Lifestyle

Drivers avoiding E-10 fuel amid engine damage fears

NO DEMAND: Owner of South Grafton Liberty service station Robert Cook has stopped selling E10. Photo: Adam Hourigan
NO DEMAND: Owner of South Grafton Liberty service station Robert Cook has stopped selling E10. Photo: Adam Hourigan

CONCERNS about fuel efficiency and potential engine damage are driving Clarence Valley residents to avoid E10 at the petrol pump, prompting a call from NRMA for better education.

The aversion to the ethanol-blended product has resulted in at least one local petrol station owner discontinuing the sale of the ethanol-based fuel.

The NSW Government actively advocates the use of E10 fuel, which can be made in Australia, and in 2011 a mandate was set that required 6% of the total volume of petrol sold in NSW to contain ethanol.

A recent international study by the Texas Tech University showed that while switching to E10 had reduced the availability of regular unleaded, it didn't seem to increase its popularity.

Owner of South Grafton's Liberty service station Robert Cook said his petrol station stopped selling E10 unleaded about a year ago after sales failed to take off in the area.

"It never picked up in volume, so we decided we could better use those tanks to stock ordinary leaded," he said.

"I think the fact that it is cheaper is the reason why some people used it. No one used it because they thought it was doing the world any good."

Junction Hill's Caltex petrol station doesn't stock E10 either.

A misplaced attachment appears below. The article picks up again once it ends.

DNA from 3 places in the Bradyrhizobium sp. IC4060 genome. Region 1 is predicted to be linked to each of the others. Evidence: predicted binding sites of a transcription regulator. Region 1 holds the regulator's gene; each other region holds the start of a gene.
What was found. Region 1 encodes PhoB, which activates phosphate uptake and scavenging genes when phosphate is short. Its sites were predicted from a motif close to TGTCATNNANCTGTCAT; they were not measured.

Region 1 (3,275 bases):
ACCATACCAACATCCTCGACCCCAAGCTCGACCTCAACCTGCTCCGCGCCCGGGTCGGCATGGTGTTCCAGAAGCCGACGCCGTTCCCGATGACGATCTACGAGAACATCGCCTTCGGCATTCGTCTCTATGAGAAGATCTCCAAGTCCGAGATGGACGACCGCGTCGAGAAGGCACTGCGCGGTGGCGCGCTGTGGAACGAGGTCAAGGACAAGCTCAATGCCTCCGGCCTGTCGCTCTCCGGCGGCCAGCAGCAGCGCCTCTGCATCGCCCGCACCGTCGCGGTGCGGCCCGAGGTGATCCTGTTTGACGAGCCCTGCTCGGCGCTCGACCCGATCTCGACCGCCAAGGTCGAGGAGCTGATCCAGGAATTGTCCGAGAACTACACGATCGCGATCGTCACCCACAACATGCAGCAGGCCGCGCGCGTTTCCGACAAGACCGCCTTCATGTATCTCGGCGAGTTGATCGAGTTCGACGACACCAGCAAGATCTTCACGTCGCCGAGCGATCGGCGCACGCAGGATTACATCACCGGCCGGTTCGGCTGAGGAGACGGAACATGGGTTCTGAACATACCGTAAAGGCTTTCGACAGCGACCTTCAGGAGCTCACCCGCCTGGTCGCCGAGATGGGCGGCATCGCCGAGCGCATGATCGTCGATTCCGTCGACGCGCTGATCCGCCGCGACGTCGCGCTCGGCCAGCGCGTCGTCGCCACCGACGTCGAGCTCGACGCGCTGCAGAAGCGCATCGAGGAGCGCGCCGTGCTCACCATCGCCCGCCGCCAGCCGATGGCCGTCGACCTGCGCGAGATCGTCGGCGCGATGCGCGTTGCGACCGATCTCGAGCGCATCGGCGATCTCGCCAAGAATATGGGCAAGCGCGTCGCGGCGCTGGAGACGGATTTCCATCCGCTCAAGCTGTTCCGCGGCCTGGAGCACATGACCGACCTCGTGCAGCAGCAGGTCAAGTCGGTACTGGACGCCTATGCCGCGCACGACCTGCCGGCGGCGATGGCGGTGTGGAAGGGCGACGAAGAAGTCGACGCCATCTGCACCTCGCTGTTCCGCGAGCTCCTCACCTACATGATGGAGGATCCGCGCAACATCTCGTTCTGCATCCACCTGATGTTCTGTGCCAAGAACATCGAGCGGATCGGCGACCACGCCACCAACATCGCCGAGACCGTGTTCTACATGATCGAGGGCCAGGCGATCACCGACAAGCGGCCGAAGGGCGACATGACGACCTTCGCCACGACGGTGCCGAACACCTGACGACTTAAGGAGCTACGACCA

Owner Michael Fishburn said Caltex decided not to make the switch once the government dropped its policy to make all regular unleaded petrol E10.

"It's two cents cheaper but... you get a better economy with unleaded - I think a lot of customers have figured it out too."

Mr Fishburn said, ultimately, premium fuel was the best purchase.

"Given the choice, I would stay with unleaded," he said.

"(E10) does not agree with small engines and with vehicles that sit for a while. The ethanol and petrol separate over time, which isn't good for the engine," he said.

"Although for someone who's using their car every day, it's probably fine."

NRMA spokesman Peter Khoury said the motoring body supported the E10 mandate to encourage the take-up of locally grown alternative fuels.

"We need to do more to reduce our dependence on imported oil," he said.

"Every time prices fluctuate and go up, what sort of impact imported oil is having on the family budget? And we don't want our members having to pay more for petrol if they don't have to."

Mr Khoury said an aggressive education campaign was needed to make the public more aware of whether their cars could run on E10 fuel.

"One of the concerns we have is a lot of people think they are getting extra performance from higher grade fuels and spending extra money, when in actual fact the performance benefits are limited," he said.

"Most vehicles built after '96 can run on E10 unless otherwise specified.

"If you're worried about it you can contact the manufacturer and they can tell you."

What is ethanol?

According to the Biofuels Association of Australia, bioethanol - or simply 'ethanol' - is an alcohol made by fermenting the sugar and starch components of plant materials by using yeast.

Ethanol can be used as a fuel for vehicles in its pure form as a replacement for gasoline, but is usually blended with gasoline so as to improve vehicle emissions.

Topics:  e10, ethanol, fuel, nrma, petrol




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